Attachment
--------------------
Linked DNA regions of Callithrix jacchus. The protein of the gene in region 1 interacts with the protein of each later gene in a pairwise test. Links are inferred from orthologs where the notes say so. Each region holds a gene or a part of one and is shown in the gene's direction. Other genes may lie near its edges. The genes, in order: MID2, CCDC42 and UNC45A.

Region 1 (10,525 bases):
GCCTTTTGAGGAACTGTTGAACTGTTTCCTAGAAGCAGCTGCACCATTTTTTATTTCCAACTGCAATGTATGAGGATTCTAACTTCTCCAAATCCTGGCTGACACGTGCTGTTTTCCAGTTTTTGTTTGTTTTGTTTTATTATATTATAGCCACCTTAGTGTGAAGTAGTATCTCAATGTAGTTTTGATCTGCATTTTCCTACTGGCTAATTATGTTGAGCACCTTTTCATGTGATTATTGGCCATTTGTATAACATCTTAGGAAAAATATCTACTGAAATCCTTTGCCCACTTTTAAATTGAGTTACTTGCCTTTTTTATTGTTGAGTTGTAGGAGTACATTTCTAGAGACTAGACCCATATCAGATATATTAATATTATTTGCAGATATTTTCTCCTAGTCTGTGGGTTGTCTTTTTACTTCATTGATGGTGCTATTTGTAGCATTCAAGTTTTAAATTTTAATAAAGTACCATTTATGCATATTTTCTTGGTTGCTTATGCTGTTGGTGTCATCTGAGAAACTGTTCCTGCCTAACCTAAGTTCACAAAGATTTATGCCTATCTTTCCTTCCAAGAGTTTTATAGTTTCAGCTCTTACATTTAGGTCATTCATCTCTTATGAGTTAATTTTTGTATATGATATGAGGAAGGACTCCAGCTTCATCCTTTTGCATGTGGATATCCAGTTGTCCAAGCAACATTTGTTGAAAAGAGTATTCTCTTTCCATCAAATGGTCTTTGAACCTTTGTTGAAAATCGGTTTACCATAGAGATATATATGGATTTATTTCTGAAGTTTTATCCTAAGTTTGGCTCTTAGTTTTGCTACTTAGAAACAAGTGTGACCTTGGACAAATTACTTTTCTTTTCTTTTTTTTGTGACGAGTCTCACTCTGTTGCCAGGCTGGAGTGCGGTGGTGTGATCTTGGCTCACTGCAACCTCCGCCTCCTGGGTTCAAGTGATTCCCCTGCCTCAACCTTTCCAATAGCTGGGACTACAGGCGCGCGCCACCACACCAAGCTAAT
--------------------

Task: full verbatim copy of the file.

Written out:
Linked DNA regions of Callithrix jacchus. The protein of the gene in region 1 interacts with the protein of each later gene in a pairwise test. Links are inferred from orthologs where the notes say so. Each region holds a gene or a part of one and is shown in the gene's direction. Other genes may lie near its edges. The genes, in order: MID2, CCDC42 and UNC45A.

Region 1 (10,525 bases):
GCCTTTTGAGGAACTGTTGAACTGTTTCCTAGAAGCAGCTGCACCATTTTTTATTTCCAACTGCAATGTATGAGGATTCTAACTTCTCCAAATCCTGGCTGACACGTGCTGTTTTCCAGTTTTTGTTTGTTTTGTTTTATTATATTATAGCCACCTTAGTGTGAAGTAGTATCTCAATGTAGTTTTGATCTGCATTTTCCTACTGGCTAATTATGTTGAGCACCTTTTCATGTGATTATTGGCCATTTGTATAACATCTTAGGAAAAATATCTACTGAAATCCTTTGCCCACTTTTAAATTGAGTTACTTGCCTTTTTTATTGTTGAGTTGTAGGAGTACATTTCTAGAGACTAGACCCATATCAGATATATTAATATTATTTGCAGATATTTTCTCCTAGTCTGTGGGTTGTCTTTTTACTTCATTGATGGTGCTATTTGTAGCATTCAAGTTTTAAATTTTAATAAAGTACCATTTATGCATATTTTCTTGGTTGCTTATGCTGTTGGTGTCATCTGAGAAACTGTTCCTGCCTAACCTAAGTTCACAAAGATTTATGCCTATCTTTCCTTCCAAGAGTTTTATAGTTTCAGCTCTTACATTTAGGTCATTCATCTCTTATGAGTTAATTTTTGTATATGATATGAGGAAGGACTCCAGCTTCATCCTTTTGCATGTGGATATCCAGTTGTCCAAGCAACATTTGTTGAAAAGAGTATTCTCTTTCCATCAAATGGTCTTTGAACCTTTGTTGAAAATCGGTTTACCATAGAGATATATATGGATTTATTTCTGAAGTTTTATCCTAAGTTTGGCTCTTAGTTTTGCTACTTAGAAACAAGTGTGACCTTGGACAAATTACTTTTCTTTTCTTTTTTTTGTGACGAGTCTCACTCTGTTGCCAGGCTGGAGTGCGGTGGTGTGATCTTGGCTCACTGCAACCTCCGCCTCCTGGGTTCAAGTGATTCCCCTGCCTCAACCTTTCCAATAGCTGGGACTACAGGCGCGCGCCACCACACCAAGCTAAT